Consumer vs Business Laptops
Business Laptops vs. Consumer Laptops
Clients come to me all the time and ask for laptop recommendations. I will tell them 99% of the time. Buy a business grade laptop. Here are the big differences between business and consumer laptops to help you make that important decision.
Business-class laptops offer a range of features and benefits that enable the systems to support any type of business or enterprise user. Yet, they often come with price tags of up to twice as much as consumer laptops with the same basic specs.
“The bottom line is that the little more you’re going to spend on a business laptop will result in a device that’s better quality.”
Here are some key differences between business and consumer laptops:
Business-class laptops are built to have a longer lifecycle and to be able to withstand more rugged daily use than consumer laptops. Business laptops are made with reinforced structure and with stronger materials, compared to plastic or aluminum materials used to build consumer-class laptop chassis. Hinges on business laptops are enhanced for durability, and the infrastructure is built for shock absorption as well as drop and spill protection. In comparison, consumer laptops typically have standard hinges and standard chassis.
While consumer laptops usually come equipped with a standard keyboard, business-class laptops may offer a spill-resistant keyboard— which is designed to protect the data on the system in the event of a spill directly onto the keyboard.
Business laptops also have a longer model refresh cycle—roughly 12 to 18 months—versus consumer laptop’s six to eight-month refresh cycle. This makes it easier on IT professionals to manage the units at their company and add to their fleets of laptops in the future, particularly if they plan to add headcount over time.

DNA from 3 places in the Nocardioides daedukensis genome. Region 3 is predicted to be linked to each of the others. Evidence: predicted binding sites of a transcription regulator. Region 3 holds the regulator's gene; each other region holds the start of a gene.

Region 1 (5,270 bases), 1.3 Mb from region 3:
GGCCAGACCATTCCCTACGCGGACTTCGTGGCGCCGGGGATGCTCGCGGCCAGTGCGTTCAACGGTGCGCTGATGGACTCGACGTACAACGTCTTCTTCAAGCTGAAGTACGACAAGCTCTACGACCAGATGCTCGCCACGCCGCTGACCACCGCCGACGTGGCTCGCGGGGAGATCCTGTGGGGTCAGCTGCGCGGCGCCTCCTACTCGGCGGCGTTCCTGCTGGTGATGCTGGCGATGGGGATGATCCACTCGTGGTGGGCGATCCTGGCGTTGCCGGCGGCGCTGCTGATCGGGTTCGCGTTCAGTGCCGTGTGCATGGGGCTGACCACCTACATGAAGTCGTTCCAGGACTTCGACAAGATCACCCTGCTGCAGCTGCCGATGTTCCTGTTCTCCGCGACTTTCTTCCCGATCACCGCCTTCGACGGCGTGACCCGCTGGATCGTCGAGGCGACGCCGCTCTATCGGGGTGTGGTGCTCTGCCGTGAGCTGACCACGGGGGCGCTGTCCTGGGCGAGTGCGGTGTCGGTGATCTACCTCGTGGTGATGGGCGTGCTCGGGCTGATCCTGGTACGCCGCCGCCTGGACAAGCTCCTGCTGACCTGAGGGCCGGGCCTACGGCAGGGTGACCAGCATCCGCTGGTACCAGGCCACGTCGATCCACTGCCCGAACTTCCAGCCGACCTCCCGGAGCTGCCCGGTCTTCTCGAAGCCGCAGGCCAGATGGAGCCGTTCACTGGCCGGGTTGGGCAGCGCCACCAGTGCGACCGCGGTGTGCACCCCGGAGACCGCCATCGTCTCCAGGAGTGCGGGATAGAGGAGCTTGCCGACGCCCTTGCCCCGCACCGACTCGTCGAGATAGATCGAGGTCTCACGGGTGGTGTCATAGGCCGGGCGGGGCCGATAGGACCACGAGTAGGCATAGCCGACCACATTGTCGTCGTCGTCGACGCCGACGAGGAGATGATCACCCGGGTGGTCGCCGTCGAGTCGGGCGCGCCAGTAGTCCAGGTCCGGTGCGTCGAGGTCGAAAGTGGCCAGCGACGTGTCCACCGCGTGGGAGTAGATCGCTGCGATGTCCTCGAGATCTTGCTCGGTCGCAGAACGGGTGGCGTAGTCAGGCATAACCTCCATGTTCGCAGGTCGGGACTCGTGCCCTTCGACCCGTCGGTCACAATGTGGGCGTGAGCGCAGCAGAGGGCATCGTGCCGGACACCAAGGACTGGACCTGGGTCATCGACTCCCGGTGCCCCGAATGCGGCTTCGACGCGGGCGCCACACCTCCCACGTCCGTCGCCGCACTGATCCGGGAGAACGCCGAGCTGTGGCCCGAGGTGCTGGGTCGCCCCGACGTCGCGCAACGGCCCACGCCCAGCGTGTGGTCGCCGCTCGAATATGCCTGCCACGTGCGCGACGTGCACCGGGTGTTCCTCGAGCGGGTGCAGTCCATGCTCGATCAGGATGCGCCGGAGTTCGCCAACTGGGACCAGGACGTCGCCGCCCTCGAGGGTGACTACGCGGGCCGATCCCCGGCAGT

The high-performance processors of business laptops can help increase productivity with better video playback and responsive software, whereas some consumer laptops could lag behind when meeting the demands of busy SMB users.
Manufacturers limit the amount of so-called junkware—games, free trials, demos and so on—for business laptops, but consumer laptops usually come fraught with these add-ons. This frees up storage and takes away a lot of the hassle of distracting pop-ups and unnecessary software. Businesses that buy business laptops in bulk can also specify exactly what kind of software they want or even have their own image pre-installed.
Business laptops also come with more choices for operating systems. You’ll often find you have the rights to downgrade from one version of software to another, if you wish, and you can customize more of the software to your individual company’s needs.
Business laptops typically provide longer battery life, which can also vary depending on how many cells you invest in. Some business laptops provide two or three different battery options, such as 4-, 6- and 9-cells. Consumer laptops, on the other hand, tend to have a shorter battery life.
A business laptop is also more likely to have a matching docking station or port replicator, allowing employees to set up and work more productively both at the office and at home.
Business laptops also tend to provide easier connectivity for presentations, since they have ports to connect to office projectors via RGB/ VGA or HDMI cable, whereas many consumer laptops do not. They may also offer Intel® WiDi, or Wireless Display technology, which offers the ability to connect and present to displays without plugging in.
Wireless connectivity is critical for business users no matter their location, so business-class laptops also generally have better wireless connectivity in order to ensure they work not only at the user’s desk but in conference rooms, at meetings, and while on the road. Features like dual band wireless can help ensure better performance at further distances and fewer dropped connections.
Security and Support
Business laptops come equipped with a variety of additional security options, from biometric hardware such as fingerprint readers to processor technology that enables full disk encryption and the ability to remotely and securely manage PCs and erase sensitive files. Consumer laptops promote features like facial recognition software, but not always fingerprint readers, and don’t have as many hardware-strength security options in place to sidestep potential cyber thieves or breaches.